Introduction of NMR

The Author: Gerhard Knothe, National Center for Agricultural Utilization Research, Agricultural Research Service, U.S. Department of Agriculture, Peoria, IL, USA.

The nuclear magnetic resonance (NMR) phenomenon was first observed in late 1945/early 1946 by Edward Purcell at Harvard University and Felix Bloch at Stanford University. This achievement resulted in a shared Nobel Prize in Physics in 1952 for both researchers. Probably the first report on the 1H-NMR spectra of fatty compounds was published in 1959: C.Y. Hopkins and H.J. Bernstein; Applications of proton magnetic resonance spectra in fatty acid chemistry. Can. J. Chem., 37, 775-782 (1959). The basics of NMR spectroscopy are available from various textbooks as well as websites and therefore will not be discussed here. The present text assumes some basic knowledge of 1H-NMR spectroscopy.

The term "proton" is routinely used in 1H-NMR spectroscopy even though the atoms, the hydrogens, in the molecules are the species studied. In accordance with general NMR jargon, the term "proton" will be used here too. NMR spectroscopy has become an extremely valuable research tool in elucidating the structure of molecules as the chemical shifts (signals) of the protons are often very sensitive to minor changes in molecular structure. Such effects are visible in the spectra of fatty compounds as discussed here too. It is used routinely for determining the outcome of reactions but is also valuable for purposes of quantification. These uses are outlined in these web pages.

The 1H-NMR spectra of fatty acids and their derivatives are discussed here using the spectra of stearic (octadecanoic) acid and its methyl ester (methyl stearate; methyl octadecanoate) as reference compounds. Stearic acid and methyl stearate were selected for this purpose because many common fatty acids possess eighteen carbons, and therefore variations in the chain and resulting changes in the spectra can be easily discussed when introducing only one functional group "change" at a time. Major changes in the spectra caused by "introducing" a functional group will be pointed out, but all changes will not necessarily be discussed for all spectra. For some compounds or classes of compounds, pertinent literature is discussed and references are given. There is no claim that the corresponding data and reference lists are complete.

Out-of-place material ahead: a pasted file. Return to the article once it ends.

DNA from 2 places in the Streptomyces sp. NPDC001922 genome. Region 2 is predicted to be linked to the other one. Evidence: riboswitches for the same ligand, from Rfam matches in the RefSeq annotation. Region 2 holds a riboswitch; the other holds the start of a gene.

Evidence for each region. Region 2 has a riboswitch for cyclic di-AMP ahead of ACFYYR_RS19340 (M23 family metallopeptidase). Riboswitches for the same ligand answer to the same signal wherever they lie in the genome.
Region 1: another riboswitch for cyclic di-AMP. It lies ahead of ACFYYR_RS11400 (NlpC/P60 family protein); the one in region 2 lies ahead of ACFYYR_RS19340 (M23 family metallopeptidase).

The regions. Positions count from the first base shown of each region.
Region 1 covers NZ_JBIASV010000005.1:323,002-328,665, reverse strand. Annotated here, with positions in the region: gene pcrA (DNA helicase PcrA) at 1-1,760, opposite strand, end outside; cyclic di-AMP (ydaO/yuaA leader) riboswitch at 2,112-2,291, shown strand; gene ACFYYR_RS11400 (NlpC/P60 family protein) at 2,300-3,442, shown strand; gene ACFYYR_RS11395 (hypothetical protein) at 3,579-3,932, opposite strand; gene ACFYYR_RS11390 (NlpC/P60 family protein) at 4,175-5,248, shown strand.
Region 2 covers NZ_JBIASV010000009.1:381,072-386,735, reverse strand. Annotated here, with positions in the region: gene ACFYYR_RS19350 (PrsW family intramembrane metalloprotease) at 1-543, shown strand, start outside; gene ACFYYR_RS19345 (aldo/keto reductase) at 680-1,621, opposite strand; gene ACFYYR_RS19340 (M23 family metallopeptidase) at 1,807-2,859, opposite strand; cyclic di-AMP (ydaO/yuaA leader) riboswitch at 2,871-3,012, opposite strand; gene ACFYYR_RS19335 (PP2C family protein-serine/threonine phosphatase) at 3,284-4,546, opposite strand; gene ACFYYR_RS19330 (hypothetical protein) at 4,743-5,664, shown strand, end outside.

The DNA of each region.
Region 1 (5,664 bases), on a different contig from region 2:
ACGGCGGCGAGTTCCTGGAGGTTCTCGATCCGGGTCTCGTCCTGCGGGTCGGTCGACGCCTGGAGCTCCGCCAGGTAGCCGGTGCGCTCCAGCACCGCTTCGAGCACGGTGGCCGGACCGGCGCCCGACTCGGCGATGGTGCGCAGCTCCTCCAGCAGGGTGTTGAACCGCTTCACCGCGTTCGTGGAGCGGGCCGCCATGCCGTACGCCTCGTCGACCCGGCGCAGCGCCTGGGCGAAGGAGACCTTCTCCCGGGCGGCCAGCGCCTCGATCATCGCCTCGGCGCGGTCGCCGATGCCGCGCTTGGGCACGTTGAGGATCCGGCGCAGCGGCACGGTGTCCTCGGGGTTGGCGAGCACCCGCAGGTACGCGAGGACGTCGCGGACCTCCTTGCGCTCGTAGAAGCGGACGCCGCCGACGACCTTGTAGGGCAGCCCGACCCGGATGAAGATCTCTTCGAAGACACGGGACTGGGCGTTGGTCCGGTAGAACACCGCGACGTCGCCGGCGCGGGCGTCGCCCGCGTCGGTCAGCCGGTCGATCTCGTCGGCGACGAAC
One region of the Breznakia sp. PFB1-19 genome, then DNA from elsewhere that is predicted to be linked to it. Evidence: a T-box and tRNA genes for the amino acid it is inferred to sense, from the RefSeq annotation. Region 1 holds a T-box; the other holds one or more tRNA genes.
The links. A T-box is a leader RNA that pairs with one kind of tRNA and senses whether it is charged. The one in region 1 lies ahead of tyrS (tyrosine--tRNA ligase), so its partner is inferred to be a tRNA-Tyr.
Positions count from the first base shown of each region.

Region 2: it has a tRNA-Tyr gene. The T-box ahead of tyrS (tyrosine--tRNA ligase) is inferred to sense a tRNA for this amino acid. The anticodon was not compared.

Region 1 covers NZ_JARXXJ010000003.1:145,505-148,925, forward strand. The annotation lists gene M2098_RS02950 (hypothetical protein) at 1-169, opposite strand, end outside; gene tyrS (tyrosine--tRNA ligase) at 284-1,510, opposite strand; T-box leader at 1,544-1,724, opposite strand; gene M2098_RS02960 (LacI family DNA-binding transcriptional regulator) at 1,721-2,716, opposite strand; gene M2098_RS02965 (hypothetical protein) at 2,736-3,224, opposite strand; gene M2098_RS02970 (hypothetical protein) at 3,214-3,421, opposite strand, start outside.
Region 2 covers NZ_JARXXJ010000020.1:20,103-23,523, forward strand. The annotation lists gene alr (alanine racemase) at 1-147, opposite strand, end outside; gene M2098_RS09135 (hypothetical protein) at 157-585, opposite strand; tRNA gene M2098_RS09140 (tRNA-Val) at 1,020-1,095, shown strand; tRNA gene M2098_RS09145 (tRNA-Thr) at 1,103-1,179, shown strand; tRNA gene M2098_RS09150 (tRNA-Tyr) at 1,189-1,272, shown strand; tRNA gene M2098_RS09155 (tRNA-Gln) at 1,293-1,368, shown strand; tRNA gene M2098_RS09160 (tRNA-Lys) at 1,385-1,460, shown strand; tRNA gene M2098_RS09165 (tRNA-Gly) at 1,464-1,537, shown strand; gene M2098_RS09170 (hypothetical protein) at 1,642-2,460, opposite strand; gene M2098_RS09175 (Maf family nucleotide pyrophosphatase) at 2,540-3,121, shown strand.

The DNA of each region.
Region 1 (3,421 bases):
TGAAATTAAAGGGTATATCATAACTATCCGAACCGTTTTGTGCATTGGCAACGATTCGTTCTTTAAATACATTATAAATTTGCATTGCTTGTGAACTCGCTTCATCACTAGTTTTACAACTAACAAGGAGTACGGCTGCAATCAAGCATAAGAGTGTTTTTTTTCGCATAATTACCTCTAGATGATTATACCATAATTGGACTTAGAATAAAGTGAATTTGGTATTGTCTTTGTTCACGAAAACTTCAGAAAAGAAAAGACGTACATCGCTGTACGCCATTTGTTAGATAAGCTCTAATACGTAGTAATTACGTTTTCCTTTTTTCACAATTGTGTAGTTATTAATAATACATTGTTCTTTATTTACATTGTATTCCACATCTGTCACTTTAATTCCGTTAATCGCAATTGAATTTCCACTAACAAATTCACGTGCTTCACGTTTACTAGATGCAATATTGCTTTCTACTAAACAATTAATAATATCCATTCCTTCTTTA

Readers who would like to suggest inclusion of more data or would like to have another section added or notice an error are encouraged to contact the author so that the website can be improved accordingly.

Most materials whose spectra are shown here were obtained from commercial sources. Some of them may contain minor impurities, which are visible in the spectra. The impurities and their signals are not discussed. Deuterated chloroform (CDCl3) is probably the most commonly used solvent in NMR experiments on fatty compounds and was used here to obtain the spectra depicted. All spectra were obtained at 500 MHz. For sake of consistency, the integration value of the terminal methyl protons in the fatty acid chains was chosen as reference in most spectra and assigned the value 3.00. Usually, the spectral range of 0-6 ppm is shown since it covers the range of chemical shifts in most fatty compounds. In some cases, not all integration values are shown, rather only integration values of "newly introduced" peaks are shown relative to the chosen standard peaks. Besides serving as solvent, CDCl3 is also the reference material for chemical shift values with residual chloroform giving a peak at 7.295 ppm, although the exact shift values of the same peaks can vary slightly from spectrum to spectrum. In accordance with IUPAC nomenclature, carbon atoms are counted from the carbon carrying the carboxylic acid or ester group in the fatty acid chain, with this carbon being C1.